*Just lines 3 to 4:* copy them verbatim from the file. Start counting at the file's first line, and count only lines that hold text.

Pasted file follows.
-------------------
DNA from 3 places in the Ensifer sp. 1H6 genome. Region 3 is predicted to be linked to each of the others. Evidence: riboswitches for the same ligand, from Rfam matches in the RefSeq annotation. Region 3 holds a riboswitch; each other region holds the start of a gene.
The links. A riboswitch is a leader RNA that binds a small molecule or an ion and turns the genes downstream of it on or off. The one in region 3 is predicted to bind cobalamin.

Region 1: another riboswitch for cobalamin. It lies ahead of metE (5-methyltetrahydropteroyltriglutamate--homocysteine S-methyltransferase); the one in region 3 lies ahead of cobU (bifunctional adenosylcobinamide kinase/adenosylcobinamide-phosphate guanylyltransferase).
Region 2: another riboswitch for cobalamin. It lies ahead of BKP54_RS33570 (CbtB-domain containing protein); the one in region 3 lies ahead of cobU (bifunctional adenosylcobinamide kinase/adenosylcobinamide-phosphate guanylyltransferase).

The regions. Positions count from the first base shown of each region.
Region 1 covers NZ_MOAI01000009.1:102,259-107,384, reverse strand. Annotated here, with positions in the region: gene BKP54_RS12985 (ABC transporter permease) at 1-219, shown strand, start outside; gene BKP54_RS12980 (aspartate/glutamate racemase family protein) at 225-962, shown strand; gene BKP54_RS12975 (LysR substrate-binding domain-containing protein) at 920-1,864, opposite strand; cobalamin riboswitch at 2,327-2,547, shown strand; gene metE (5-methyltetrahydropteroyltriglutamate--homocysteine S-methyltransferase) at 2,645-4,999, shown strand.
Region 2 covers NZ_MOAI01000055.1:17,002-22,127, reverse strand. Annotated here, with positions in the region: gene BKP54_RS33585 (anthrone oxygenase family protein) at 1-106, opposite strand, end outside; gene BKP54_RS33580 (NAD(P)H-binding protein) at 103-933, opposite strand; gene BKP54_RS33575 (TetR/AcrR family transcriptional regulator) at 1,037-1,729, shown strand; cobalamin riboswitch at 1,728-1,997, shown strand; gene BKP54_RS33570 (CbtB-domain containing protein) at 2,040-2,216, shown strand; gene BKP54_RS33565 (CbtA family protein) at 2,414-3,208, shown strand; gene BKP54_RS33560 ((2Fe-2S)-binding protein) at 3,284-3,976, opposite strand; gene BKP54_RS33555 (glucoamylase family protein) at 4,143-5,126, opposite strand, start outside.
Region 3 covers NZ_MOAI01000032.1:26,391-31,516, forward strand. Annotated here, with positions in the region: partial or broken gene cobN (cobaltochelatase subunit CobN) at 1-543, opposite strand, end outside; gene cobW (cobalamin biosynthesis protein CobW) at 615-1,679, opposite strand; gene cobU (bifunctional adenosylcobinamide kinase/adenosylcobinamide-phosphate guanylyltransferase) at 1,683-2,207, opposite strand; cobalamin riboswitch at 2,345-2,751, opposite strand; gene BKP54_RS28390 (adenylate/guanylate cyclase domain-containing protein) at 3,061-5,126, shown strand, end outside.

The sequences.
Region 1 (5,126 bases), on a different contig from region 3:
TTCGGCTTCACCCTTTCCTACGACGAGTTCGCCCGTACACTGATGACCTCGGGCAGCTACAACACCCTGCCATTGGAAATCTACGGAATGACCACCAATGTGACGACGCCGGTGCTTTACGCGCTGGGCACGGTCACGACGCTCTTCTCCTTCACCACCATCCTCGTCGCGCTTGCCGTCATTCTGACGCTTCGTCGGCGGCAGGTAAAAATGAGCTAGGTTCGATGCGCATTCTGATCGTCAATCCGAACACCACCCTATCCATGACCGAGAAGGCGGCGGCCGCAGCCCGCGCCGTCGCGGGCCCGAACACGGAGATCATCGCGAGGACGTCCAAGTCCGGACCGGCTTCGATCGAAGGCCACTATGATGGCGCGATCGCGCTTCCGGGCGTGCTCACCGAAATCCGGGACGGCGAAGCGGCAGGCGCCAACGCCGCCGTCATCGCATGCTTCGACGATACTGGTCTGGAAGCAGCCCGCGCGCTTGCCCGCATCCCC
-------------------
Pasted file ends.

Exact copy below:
Region 1: another riboswitch for cobalamin. It lies ahead of metE (5-methyltetrahydropteroyltriglutamate--homocysteine S-methyltransferase); the one in region 3 lies ahead of cobU (bifunctional adenosylcobinamide kinase/adenosylcobinamide-phosphate guanylyltransferase).
Region 2: another riboswitch for cobalamin. It lies ahead of BKP54_RS33570 (CbtB-domain containing protein); the one in region 3 lies ahead of cobU (bifunctional adenosylcobinamide kinase/adenosylcobinamide-phosphate guanylyltransferase).